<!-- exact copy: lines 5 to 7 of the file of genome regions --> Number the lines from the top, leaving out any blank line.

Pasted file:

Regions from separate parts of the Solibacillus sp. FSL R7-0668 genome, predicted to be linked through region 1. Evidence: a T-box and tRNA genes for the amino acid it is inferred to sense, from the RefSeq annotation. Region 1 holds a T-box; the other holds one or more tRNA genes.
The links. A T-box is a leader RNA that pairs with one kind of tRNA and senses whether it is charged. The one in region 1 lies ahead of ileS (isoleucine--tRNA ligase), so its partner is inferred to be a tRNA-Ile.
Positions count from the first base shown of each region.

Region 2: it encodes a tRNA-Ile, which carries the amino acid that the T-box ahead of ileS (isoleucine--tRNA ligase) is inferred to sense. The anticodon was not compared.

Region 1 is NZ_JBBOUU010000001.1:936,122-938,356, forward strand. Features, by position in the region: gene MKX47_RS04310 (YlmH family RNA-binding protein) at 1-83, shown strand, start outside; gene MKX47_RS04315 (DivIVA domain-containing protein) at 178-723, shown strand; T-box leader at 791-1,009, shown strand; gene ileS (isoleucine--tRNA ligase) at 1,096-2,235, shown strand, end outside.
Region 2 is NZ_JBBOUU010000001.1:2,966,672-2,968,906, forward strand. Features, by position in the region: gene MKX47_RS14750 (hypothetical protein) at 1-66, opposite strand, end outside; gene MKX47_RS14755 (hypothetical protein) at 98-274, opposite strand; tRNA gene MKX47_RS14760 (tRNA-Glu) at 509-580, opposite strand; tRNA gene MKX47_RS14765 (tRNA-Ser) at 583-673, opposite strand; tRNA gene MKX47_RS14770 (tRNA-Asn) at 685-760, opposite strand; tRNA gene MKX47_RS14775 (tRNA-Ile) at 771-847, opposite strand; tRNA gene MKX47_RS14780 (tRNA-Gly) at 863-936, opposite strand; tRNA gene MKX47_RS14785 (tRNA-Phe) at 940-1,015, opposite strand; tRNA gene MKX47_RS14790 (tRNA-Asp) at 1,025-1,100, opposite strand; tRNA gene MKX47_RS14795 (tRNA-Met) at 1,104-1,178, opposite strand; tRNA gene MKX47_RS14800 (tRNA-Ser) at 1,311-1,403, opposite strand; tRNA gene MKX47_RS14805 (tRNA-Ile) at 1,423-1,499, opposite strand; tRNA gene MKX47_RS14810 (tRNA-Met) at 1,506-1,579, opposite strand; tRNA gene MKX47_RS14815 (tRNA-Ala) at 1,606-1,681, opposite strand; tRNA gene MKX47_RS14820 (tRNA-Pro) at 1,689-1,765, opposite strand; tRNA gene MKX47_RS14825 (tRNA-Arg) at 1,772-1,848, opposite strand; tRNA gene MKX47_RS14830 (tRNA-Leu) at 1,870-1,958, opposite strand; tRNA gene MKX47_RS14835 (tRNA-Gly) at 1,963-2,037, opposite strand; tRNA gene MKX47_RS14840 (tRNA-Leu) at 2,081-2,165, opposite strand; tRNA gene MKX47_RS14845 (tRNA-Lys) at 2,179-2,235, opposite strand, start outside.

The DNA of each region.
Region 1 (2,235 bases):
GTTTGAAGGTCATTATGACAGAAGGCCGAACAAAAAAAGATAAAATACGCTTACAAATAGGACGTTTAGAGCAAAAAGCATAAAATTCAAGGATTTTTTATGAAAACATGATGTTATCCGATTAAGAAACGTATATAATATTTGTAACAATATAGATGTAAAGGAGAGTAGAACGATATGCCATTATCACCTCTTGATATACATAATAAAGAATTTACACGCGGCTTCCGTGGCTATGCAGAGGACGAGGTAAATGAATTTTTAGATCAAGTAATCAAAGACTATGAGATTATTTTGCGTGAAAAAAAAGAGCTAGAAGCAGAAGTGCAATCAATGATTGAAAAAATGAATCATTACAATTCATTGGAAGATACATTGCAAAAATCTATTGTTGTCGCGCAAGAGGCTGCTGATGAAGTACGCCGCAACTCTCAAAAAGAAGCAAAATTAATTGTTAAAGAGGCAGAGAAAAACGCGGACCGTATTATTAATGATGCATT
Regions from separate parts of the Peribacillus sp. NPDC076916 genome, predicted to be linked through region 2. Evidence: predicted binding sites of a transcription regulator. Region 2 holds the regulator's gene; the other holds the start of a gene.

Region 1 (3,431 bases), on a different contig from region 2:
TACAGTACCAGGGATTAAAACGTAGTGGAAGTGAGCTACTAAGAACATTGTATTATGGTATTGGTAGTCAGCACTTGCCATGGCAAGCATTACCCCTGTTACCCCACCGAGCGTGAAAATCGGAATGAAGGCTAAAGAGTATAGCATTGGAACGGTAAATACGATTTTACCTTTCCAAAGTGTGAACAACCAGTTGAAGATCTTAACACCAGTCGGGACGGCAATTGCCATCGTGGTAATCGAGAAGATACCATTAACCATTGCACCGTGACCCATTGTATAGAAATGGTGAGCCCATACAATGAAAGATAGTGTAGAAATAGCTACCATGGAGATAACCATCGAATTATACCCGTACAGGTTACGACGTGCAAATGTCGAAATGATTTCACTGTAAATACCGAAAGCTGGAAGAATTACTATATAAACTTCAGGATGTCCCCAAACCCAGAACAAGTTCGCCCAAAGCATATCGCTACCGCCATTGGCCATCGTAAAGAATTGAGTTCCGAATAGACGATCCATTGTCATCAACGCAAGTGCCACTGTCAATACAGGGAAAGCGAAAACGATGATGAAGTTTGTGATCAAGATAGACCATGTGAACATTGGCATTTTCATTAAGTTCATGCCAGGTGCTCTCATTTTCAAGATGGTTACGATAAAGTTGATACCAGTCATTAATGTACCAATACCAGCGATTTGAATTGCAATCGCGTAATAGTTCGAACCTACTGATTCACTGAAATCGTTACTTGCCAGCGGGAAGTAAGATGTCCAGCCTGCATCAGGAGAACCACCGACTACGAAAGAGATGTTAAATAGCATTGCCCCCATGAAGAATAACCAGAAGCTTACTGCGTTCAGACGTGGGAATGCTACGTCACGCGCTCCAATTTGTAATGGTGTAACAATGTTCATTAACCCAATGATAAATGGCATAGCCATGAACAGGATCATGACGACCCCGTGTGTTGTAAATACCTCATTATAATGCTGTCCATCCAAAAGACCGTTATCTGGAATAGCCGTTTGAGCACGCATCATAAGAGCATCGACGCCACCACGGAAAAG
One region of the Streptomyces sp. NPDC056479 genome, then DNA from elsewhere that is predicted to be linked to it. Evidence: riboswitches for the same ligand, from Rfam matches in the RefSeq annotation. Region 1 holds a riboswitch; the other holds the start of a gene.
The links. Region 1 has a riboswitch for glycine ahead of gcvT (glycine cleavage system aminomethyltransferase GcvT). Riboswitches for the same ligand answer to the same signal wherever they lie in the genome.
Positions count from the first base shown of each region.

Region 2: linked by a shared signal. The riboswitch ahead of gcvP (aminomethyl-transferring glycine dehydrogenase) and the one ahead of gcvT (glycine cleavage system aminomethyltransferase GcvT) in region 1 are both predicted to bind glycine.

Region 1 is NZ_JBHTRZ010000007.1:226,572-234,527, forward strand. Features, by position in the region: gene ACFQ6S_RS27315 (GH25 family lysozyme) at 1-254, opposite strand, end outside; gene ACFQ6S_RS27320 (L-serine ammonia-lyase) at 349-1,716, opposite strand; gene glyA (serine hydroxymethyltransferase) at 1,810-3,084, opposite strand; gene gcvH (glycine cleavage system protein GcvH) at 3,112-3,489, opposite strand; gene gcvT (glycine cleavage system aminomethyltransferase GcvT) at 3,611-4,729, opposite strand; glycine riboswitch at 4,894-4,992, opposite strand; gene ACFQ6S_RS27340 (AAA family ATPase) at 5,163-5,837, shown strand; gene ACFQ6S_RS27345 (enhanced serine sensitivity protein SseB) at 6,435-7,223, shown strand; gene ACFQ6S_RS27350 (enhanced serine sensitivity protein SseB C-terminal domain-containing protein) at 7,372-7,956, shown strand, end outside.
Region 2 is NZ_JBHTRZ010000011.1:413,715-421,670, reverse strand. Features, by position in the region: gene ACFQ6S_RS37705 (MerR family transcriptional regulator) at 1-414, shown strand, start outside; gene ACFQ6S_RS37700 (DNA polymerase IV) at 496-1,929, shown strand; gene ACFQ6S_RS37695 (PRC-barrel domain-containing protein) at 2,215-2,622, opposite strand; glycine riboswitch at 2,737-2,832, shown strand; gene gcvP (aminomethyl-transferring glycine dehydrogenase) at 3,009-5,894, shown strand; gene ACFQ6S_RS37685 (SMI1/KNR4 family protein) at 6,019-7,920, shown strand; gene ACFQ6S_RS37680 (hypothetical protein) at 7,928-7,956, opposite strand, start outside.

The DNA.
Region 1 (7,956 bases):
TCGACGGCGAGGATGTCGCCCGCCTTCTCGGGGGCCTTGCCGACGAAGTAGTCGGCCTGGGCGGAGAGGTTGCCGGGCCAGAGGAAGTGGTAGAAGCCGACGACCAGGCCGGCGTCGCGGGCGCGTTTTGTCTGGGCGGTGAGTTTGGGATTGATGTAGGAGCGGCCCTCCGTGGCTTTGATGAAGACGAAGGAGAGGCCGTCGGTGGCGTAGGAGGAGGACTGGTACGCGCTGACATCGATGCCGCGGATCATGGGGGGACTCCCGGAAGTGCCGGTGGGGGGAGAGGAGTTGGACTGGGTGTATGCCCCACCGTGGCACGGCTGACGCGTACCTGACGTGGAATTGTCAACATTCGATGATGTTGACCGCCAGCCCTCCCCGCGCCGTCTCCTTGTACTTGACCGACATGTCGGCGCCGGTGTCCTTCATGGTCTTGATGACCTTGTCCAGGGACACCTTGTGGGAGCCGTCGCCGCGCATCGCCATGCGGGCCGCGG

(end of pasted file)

Region 1 is NZ_JBBOUU010000001.1:936,122-938,356, forward strand. Features, by position in the region: gene MKX47_RS04310 (YlmH family RNA-binding protein) at 1-83, shown strand, start outside; gene MKX47_RS04315 (DivIVA domain-containing protein) at 178-723, shown strand; T-box leader at 791-1,009, shown strand; gene ileS (isoleucine--tRNA ligase) at 1,096-2,235, shown strand, end outside.
Region 2 is NZ_JBBOUU010000001.1:2,966,672-2,968,906, forward strand. Features, by position in the region: gene MKX47_RS14750 (hypothetical protein) at 1-66, opposite strand, end outside; gene MKX47_RS14755 (hypothetical protein) at 98-274, opposite strand; tRNA gene MKX47_RS14760 (tRNA-Glu) at 509-580, opposite strand; tRNA gene MKX47_RS14765 (tRNA-Ser) at 583-673, opposite strand; tRNA gene MKX47_RS14770 (tRNA-Asn) at 685-760, opposite strand; tRNA gene MKX47_RS14775 (tRNA-Ile) at 771-847, opposite strand; tRNA gene MKX47_RS14780 (tRNA-Gly) at 863-936, opposite strand; tRNA gene MKX47_RS14785 (tRNA-Phe) at 940-1,015, opposite strand; tRNA gene MKX47_RS14790 (tRNA-Asp) at 1,025-1,100, opposite strand; tRNA gene MKX47_RS14795 (tRNA-Met) at 1,104-1,178, opposite strand; tRNA gene MKX47_RS14800 (tRNA-Ser) at 1,311-1,403, opposite strand; tRNA gene MKX47_RS14805 (tRNA-Ile) at 1,423-1,499, opposite strand; tRNA gene MKX47_RS14810 (tRNA-Met) at 1,506-1,579, opposite strand; tRNA gene MKX47_RS14815 (tRNA-Ala) at 1,606-1,681, opposite strand; tRNA gene MKX47_RS14820 (tRNA-Pro) at 1,689-1,765, opposite strand; tRNA gene MKX47_RS14825 (tRNA-Arg) at 1,772-1,848, opposite strand; tRNA gene MKX47_RS14830 (tRNA-Leu) at 1,870-1,958, opposite strand; tRNA gene MKX47_RS14835 (tRNA-Gly) at 1,963-2,037, opposite strand; tRNA gene MKX47_RS14840 (tRNA-Leu) at 2,081-2,165, opposite strand; tRNA gene MKX47_RS14845 (tRNA-Lys) at 2,179-2,235, opposite strand, start outside.

The DNA of each region.